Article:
I view scientific software as a scientific instrument. It is not merely that scientific software is analogous to the scientific instruments built from hardware, but rather that the two types of instruments are at the same level. It was, therefore, my expectation that many of the tools, processes, and techniques for using hardware instruments for scientific studies would exist in adapted form for working with software instruments correctly. While some of the aforementioned best practices do satisfy these expectations, other scientific best practices are either not found typically in CSE or are insufficient for the scale of the work at hand. One prime example is the lack of CSE tools and processes analogous to laboratory notebooks for the comprehensive recording of work done on and with scientific instruments.

Laboratory notebooks

Because lab notes are a fundamental and necessary component of rigorous and reproducible scientific work, I have spent the last five years inventing a means to take, organize, and manage lab notes for CSE studies. I have discussed my thoughts regarding this topic and current techniques in

As expressed in the blog article HPC and the Lab Manager by the computational scientist Carlo Graziani, a different but similar experience can exist for those who have always worked in CSE. According to Carlo, these researchers have typically sensed that informal tools and processes are insufficient for managing the low-level science of a study that is particularly large or complex. To compensate, they reinvent the lab notebook without necessarily knowing that this is what was missing or that this is what they are creating.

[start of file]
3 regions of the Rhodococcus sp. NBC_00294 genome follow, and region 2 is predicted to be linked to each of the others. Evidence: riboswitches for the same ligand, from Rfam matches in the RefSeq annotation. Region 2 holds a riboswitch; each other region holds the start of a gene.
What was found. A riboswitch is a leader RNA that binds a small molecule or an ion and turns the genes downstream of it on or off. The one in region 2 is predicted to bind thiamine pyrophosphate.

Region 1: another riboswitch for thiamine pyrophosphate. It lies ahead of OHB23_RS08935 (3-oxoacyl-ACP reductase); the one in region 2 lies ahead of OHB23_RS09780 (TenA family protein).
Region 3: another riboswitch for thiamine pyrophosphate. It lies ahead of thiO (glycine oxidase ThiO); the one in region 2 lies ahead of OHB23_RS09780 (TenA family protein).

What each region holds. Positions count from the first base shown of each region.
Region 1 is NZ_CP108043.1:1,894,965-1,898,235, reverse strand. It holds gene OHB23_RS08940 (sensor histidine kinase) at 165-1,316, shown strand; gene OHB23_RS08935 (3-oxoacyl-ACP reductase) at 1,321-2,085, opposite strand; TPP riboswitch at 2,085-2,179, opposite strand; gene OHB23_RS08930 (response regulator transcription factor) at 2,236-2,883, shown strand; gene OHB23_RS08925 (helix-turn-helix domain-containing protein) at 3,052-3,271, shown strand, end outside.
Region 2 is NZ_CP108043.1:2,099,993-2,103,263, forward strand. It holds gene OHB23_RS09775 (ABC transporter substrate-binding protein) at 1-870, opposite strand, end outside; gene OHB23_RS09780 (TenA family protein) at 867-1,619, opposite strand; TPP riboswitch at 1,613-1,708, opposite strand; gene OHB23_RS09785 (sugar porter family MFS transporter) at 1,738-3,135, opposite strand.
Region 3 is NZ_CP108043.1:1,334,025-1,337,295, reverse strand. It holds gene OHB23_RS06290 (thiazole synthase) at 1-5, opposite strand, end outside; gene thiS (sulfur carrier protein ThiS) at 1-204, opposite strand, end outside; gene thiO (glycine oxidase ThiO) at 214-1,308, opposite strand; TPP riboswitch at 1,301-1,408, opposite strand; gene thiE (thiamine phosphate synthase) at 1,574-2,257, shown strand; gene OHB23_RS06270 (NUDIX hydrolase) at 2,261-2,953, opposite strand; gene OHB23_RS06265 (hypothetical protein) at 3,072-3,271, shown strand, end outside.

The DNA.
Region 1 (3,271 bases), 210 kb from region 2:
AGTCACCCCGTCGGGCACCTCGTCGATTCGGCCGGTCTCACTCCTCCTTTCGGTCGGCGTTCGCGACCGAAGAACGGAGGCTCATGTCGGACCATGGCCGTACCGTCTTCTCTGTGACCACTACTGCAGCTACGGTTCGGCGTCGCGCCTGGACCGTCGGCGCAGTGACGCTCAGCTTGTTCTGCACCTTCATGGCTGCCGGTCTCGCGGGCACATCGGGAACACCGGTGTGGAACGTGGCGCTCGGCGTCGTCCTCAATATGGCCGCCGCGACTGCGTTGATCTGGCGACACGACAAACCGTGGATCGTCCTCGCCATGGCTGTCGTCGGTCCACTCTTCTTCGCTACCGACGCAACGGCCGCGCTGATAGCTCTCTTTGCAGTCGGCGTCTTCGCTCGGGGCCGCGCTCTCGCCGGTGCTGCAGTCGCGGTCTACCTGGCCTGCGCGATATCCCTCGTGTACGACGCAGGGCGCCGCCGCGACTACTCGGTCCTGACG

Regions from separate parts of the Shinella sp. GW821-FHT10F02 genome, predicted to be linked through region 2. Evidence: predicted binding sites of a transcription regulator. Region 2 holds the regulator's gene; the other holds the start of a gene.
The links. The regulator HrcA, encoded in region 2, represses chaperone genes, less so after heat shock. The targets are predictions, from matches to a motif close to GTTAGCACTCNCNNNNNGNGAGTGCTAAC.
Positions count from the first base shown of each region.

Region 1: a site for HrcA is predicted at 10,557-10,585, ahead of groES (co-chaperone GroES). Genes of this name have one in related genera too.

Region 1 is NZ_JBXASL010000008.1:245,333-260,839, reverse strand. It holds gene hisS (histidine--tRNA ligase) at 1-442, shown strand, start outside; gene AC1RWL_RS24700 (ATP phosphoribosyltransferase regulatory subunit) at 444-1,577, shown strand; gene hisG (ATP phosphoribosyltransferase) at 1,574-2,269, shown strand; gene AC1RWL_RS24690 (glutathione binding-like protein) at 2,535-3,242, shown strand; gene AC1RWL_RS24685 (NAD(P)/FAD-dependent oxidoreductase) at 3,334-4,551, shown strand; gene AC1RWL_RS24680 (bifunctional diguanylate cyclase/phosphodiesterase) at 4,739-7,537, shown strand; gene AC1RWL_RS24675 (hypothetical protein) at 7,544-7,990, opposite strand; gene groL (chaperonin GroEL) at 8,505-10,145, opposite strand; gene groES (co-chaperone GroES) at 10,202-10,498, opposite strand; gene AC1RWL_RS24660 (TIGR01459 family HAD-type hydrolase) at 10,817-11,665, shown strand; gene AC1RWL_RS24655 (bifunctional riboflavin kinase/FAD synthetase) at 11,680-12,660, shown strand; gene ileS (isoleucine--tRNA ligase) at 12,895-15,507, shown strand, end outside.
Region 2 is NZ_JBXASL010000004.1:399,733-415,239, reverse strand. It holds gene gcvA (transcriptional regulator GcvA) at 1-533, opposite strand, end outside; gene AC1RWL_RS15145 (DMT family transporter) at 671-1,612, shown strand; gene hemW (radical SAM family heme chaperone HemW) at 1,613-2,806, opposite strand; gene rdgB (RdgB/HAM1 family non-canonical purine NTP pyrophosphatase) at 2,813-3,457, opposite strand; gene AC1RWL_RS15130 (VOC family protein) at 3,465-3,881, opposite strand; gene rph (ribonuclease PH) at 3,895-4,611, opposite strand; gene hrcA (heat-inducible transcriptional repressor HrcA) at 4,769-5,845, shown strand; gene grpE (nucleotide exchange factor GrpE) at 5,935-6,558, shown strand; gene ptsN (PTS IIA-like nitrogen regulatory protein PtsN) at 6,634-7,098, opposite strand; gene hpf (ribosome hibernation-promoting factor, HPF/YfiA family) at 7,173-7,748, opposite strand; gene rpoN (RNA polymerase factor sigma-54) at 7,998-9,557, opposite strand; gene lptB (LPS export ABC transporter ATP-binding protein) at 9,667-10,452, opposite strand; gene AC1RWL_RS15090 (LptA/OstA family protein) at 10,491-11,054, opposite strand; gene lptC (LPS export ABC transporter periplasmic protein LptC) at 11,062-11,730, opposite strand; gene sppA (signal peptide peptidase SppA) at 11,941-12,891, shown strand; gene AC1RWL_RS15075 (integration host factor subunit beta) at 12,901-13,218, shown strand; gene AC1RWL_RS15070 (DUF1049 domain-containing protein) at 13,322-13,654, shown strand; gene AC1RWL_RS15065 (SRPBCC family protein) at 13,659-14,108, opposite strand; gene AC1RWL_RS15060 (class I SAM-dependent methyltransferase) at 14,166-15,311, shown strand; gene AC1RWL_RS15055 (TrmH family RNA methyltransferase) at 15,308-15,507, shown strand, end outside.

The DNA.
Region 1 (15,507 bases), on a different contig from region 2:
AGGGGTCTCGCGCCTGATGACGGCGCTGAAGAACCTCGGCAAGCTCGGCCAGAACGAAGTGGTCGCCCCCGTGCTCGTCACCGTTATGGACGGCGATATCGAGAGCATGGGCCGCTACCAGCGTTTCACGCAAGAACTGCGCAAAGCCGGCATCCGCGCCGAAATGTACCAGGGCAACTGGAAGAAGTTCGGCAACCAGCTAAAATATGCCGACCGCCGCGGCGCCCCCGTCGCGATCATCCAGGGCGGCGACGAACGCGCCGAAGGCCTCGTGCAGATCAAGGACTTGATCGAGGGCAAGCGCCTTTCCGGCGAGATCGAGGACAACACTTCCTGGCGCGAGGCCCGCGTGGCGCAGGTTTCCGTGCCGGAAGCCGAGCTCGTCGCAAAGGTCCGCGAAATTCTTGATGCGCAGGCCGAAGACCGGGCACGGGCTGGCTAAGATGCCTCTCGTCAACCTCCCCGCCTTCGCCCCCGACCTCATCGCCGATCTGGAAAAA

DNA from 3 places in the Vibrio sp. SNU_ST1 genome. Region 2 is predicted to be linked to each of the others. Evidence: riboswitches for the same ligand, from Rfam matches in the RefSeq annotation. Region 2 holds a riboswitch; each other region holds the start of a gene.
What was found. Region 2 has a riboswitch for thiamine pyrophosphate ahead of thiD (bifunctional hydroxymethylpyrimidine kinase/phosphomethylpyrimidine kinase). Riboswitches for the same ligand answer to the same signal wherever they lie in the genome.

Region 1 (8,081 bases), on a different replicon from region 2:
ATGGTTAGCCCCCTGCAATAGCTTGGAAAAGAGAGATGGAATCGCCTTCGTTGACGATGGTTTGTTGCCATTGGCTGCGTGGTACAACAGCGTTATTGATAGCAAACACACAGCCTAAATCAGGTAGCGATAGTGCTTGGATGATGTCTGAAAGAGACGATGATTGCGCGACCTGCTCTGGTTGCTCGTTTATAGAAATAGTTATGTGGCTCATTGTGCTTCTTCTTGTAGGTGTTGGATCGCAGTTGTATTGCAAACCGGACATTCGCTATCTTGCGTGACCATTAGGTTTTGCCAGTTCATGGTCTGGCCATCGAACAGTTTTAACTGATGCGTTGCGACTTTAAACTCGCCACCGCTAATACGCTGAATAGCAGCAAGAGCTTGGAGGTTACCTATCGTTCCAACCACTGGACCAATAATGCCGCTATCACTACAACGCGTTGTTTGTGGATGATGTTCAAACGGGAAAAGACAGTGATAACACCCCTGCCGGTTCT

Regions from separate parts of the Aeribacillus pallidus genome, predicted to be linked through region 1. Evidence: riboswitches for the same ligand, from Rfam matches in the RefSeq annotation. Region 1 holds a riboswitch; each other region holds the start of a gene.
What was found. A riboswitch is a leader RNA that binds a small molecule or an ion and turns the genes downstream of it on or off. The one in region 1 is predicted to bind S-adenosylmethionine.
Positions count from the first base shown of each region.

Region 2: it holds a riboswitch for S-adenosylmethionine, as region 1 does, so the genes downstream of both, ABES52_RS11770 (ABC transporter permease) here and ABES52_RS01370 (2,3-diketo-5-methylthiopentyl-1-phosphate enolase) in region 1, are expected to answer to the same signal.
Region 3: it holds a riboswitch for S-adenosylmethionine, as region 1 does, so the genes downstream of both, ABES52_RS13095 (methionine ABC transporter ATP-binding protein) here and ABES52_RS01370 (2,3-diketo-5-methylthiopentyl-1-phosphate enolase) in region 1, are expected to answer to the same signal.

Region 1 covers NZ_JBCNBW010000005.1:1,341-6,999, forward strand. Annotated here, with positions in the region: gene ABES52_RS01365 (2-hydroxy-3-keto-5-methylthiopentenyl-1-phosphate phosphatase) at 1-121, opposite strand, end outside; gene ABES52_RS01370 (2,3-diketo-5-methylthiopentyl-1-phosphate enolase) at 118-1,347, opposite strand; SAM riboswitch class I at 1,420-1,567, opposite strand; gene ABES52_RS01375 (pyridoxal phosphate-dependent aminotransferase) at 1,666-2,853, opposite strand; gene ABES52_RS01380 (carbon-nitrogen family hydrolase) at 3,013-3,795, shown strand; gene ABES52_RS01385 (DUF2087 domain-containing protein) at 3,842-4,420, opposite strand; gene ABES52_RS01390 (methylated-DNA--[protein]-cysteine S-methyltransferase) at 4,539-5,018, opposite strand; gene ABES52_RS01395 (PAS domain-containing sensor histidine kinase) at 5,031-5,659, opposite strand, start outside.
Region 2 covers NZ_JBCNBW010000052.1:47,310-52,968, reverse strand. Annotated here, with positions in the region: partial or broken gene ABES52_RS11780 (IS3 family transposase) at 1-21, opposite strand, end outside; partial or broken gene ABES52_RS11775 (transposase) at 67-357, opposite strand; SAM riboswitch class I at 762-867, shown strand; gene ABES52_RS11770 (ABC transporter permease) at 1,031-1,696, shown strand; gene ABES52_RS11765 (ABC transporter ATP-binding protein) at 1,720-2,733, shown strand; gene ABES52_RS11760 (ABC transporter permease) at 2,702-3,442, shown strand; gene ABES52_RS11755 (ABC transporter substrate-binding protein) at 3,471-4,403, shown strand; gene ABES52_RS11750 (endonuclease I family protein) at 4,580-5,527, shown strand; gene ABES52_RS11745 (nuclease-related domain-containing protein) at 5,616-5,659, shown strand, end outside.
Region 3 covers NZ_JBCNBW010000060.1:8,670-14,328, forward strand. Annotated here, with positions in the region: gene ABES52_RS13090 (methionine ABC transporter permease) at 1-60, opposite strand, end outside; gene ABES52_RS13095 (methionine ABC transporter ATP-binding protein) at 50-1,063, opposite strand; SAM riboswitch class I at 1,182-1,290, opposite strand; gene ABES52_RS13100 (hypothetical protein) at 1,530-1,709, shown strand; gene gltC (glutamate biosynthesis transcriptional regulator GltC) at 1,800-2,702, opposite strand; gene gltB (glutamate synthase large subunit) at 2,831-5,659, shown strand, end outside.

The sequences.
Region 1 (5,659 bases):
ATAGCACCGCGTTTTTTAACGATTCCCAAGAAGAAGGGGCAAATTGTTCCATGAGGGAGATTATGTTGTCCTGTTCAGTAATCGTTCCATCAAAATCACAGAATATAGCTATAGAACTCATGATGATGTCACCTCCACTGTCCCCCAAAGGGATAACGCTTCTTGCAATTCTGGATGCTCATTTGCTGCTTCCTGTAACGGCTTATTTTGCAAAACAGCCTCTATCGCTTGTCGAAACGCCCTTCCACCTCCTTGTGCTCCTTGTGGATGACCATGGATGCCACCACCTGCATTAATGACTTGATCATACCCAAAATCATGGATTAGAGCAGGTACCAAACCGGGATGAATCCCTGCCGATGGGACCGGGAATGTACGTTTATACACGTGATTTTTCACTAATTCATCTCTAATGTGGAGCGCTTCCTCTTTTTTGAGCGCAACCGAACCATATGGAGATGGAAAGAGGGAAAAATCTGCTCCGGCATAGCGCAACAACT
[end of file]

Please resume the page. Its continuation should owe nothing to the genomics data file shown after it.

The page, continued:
In a lab setting, I (and apparently others) firmly believe that pen and paper lab notes are the best solution. Unfortunately, the digital and distributed nature of CSE work is incompatible with this format and dictates that lab note solutions be digital. I currently believe that, unlike in the experimental sciences, one or two dedicated notebooks will not suffice. Rather, we need to identify different streams of independent notes and record each stream in a tool that works best for that stream. Here “best” can mean that it is easy to write, use, and search a particular stream of notes. Some examples of different streams and tools for recording these are:

  • Enhancing commit messages so that they capture comprehensive lab notes for implementing, maintaining, characterizing, and testing the scientific instrument;
  • Enhancing pull request comments so that they capture the full and final verification process of changes made to the instrument;